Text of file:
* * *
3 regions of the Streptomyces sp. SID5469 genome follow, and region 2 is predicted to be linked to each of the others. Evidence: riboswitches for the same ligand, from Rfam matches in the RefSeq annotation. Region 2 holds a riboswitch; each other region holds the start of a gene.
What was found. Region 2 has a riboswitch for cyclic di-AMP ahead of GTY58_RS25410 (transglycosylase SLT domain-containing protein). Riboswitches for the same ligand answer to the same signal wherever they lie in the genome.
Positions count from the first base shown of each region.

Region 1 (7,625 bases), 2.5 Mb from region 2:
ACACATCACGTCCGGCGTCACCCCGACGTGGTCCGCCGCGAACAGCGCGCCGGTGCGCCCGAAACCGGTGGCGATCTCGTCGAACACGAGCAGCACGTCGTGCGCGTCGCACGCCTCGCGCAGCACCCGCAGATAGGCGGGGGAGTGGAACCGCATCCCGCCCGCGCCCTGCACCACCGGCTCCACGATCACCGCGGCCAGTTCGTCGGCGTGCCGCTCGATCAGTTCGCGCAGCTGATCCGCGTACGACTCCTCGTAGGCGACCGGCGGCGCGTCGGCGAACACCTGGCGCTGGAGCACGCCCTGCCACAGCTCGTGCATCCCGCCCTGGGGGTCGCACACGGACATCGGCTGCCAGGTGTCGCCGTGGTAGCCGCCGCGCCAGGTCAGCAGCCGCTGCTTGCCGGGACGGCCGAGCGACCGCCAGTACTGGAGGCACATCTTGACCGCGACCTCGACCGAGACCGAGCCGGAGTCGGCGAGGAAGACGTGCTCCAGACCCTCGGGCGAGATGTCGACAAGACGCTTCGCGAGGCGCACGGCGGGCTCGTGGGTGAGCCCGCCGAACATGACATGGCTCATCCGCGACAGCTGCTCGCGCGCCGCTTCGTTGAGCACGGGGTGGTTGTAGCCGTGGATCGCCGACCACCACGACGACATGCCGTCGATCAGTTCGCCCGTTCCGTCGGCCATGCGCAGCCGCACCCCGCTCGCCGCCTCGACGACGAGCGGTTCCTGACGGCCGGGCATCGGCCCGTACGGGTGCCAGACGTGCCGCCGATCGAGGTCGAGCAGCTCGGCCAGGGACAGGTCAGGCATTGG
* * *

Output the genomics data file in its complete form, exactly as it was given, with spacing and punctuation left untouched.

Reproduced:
3 regions of the Streptomyces sp. SID5469 genome follow, and region 2 is predicted to be linked to each of the others. Evidence: riboswitches for the same ligand, from Rfam matches in the RefSeq annotation. Region 2 holds a riboswitch; each other region holds the start of a gene.
What was found. Region 2 has a riboswitch for cyclic di-AMP ahead of GTY58_RS25410 (transglycosylase SLT domain-containing protein). Riboswitches for the same ligand answer to the same signal wherever they lie in the genome.
Positions count from the first base shown of each region.

Region 1 (7,625 bases), 2.5 Mb from region 2:
ACACATCACGTCCGGCGTCACCCCGACGTGGTCCGCCGCGAACAGCGCGCCGGTGCGCCCGAAACCGGTGGCGATCTCGTCGAACACGAGCAGCACGTCGTGCGCGTCGCACGCCTCGCGCAGCACCCGCAGATAGGCGGGGGAGTGGAACCGCATCCCGCCCGCGCCCTGCACCACCGGCTCCACGATCACCGCGGCCAGTTCGTCGGCGTGCCGCTCGATCAGTTCGCGCAGCTGATCCGCGTACGACTCCTCGTAGGCGACCGGCGGCGCGTCGGCGAACACCTGGCGCTGGAGCACGCCCTGCCACAGCTCGTGCATCCCGCCCTGGGGGTCGCACACGGACATCGGCTGCCAGGTGTCGCCGTGGTAGCCGCCGCGCCAGGTCAGCAGCCGCTGCTTGCCGGGACGGCCGAGCGACCGCCAGTACTGGAGGCACATCTTGACCGCGACCTCGACCGAGACCGAGCCGGAGTCGGCGAGGAAGACGTGCTCCAGACCCTCGGGCGAGATGTCGACAAGACGCTTCGCGAGGCGCACGGCGGGCTCGTGGGTGAGCCCGCCGAACATGACATGGCTCATCCGCGACAGCTGCTCGCGCGCCGCTTCGTTGAGCACGGGGTGGTTGTAGCCGTGGATCGCCGACCACCACGACGACATGCCGTCGATCAGTTCGCCCGTTCCGTCGGCCATGCGCAGCCGCACCCCGCTCGCCGCCTCGACGACGAGCGGTTCCTGACGGCCGGGCATCGGCCCGTACGGGTGCCAGACGTGCCGCCGATCGAGGTCGAGCAGCTCGGCCAGGGACAGGTCAGGCATTGG